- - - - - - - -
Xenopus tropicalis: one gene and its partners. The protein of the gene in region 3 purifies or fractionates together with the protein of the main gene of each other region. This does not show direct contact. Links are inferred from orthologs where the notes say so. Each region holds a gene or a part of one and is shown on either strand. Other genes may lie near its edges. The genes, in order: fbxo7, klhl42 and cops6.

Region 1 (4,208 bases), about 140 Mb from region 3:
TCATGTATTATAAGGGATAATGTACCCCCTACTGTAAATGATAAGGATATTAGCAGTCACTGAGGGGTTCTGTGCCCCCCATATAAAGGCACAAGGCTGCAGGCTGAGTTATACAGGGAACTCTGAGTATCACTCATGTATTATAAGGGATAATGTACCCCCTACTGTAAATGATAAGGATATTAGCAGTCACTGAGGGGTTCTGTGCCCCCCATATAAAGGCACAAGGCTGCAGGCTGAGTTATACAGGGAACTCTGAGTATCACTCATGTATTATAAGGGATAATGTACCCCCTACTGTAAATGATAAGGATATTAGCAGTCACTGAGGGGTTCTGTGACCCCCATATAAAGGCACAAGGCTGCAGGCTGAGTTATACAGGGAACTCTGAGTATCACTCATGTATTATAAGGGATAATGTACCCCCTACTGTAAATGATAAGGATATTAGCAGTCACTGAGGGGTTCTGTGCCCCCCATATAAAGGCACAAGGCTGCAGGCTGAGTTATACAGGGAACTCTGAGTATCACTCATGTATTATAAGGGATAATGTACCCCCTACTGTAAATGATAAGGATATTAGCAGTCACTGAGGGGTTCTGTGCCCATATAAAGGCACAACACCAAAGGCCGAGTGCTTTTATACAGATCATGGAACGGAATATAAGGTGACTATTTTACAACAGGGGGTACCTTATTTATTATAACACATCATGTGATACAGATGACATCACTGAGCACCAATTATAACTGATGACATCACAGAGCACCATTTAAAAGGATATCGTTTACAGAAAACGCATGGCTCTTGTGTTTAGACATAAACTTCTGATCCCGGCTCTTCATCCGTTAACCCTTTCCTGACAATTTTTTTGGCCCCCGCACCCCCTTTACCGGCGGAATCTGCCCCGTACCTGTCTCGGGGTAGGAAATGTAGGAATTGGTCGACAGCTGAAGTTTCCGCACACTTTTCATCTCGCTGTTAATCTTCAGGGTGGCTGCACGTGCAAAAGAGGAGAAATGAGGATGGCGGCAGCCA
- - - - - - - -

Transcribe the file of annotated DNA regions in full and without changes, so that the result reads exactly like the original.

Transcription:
Xenopus tropicalis: one gene and its partners. The protein of the gene in region 3 purifies or fractionates together with the protein of the main gene of each other region. This does not show direct contact. Links are inferred from orthologs where the notes say so. Each region holds a gene or a part of one and is shown on either strand. Other genes may lie near its edges. The genes, in order: fbxo7, klhl42 and cops6.

Region 1 (4,208 bases), about 140 Mb from region 3:
TCATGTATTATAAGGGATAATGTACCCCCTACTGTAAATGATAAGGATATTAGCAGTCACTGAGGGGTTCTGTGCCCCCCATATAAAGGCACAAGGCTGCAGGCTGAGTTATACAGGGAACTCTGAGTATCACTCATGTATTATAAGGGATAATGTACCCCCTACTGTAAATGATAAGGATATTAGCAGTCACTGAGGGGTTCTGTGCCCCCCATATAAAGGCACAAGGCTGCAGGCTGAGTTATACAGGGAACTCTGAGTATCACTCATGTATTATAAGGGATAATGTACCCCCTACTGTAAATGATAAGGATATTAGCAGTCACTGAGGGGTTCTGTGACCCCCATATAAAGGCACAAGGCTGCAGGCTGAGTTATACAGGGAACTCTGAGTATCACTCATGTATTATAAGGGATAATGTACCCCCTACTGTAAATGATAAGGATATTAGCAGTCACTGAGGGGTTCTGTGCCCCCCATATAAAGGCACAAGGCTGCAGGCTGAGTTATACAGGGAACTCTGAGTATCACTCATGTATTATAAGGGATAATGTACCCCCTACTGTAAATGATAAGGATATTAGCAGTCACTGAGGGGTTCTGTGCCCATATAAAGGCACAACACCAAAGGCCGAGTGCTTTTATACAGATCATGGAACGGAATATAAGGTGACTATTTTACAACAGGGGGTACCTTATTTATTATAACACATCATGTGATACAGATGACATCACTGAGCACCAATTATAACTGATGACATCACAGAGCACCATTTAAAAGGATATCGTTTACAGAAAACGCATGGCTCTTGTGTTTAGACATAAACTTCTGATCCCGGCTCTTCATCCGTTAACCCTTTCCTGACAATTTTTTTGGCCCCCGCACCCCCTTTACCGGCGGAATCTGCCCCGTACCTGTCTCGGGGTAGGAAATGTAGGAATTGGTCGACAGCTGAAGTTTCCGCACACTTTTCATCTCGCTGTTAATCTTCAGGGTGGCTGCACGTGCAAAAGAGGAGAAATGAGGATGGCGGCAGCCA